This is a folk harp festival, which by definition this is a non-pedal harp event. To use a common cliche, I like pedal harps, lots of my friends play pedal harps, but there are no pedal harps featured at the Somerset Folk Harp Festival! You will find pedal harps however in some of the vendor booths.
If you are a graduate of a therapeutic harp program, such as MHTP, IHTP or Bedside Harp, check with your program director. On the list of workshops on this website, you will see that some workshops have CEUs credit associated with them. These workshops will be granted CEU credit by MHTP, for other programs, check with your program director.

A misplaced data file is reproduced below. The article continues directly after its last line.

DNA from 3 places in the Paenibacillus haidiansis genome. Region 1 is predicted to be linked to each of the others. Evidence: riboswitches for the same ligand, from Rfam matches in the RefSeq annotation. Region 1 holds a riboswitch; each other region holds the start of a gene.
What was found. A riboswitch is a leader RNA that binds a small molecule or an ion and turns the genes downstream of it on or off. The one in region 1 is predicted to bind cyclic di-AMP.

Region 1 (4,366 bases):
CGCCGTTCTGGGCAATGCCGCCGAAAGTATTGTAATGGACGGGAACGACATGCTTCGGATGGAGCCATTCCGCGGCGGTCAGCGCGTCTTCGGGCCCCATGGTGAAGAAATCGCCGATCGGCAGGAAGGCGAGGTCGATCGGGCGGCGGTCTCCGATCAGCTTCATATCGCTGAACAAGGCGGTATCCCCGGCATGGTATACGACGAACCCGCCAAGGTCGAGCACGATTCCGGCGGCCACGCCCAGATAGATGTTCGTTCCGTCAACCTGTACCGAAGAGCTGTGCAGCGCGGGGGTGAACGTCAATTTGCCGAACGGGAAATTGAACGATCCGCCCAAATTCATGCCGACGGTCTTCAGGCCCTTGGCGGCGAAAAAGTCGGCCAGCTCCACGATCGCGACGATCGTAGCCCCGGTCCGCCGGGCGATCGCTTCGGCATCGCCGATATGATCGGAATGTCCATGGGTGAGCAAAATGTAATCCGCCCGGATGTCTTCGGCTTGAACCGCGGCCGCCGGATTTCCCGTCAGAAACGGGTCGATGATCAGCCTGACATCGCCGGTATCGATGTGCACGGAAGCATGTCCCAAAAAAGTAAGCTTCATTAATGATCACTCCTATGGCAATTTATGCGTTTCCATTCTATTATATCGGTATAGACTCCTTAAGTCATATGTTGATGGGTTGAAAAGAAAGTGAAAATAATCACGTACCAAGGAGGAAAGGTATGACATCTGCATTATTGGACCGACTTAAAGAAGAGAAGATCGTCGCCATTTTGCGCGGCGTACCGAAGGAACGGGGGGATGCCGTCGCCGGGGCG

The nearest major airport is Newark International. The hotel does not have shuttle service to the hotel, however, we have contacted State Shuttle which operates out of Newark (and JFK) and they have vans suitable for transporting you and your harp. They only need 24-hr notice on a reservation. Cost: $60 for a trip to the Sheraton Parsippany. Call 1-800-427-3207 (if calling from outside the US, dial 973-347-3144). They also have a shuttle that runs from JFK to Newark for $30 and then go to Parsippany for the additional leg at $40.
Yes and it's all free and plentiful.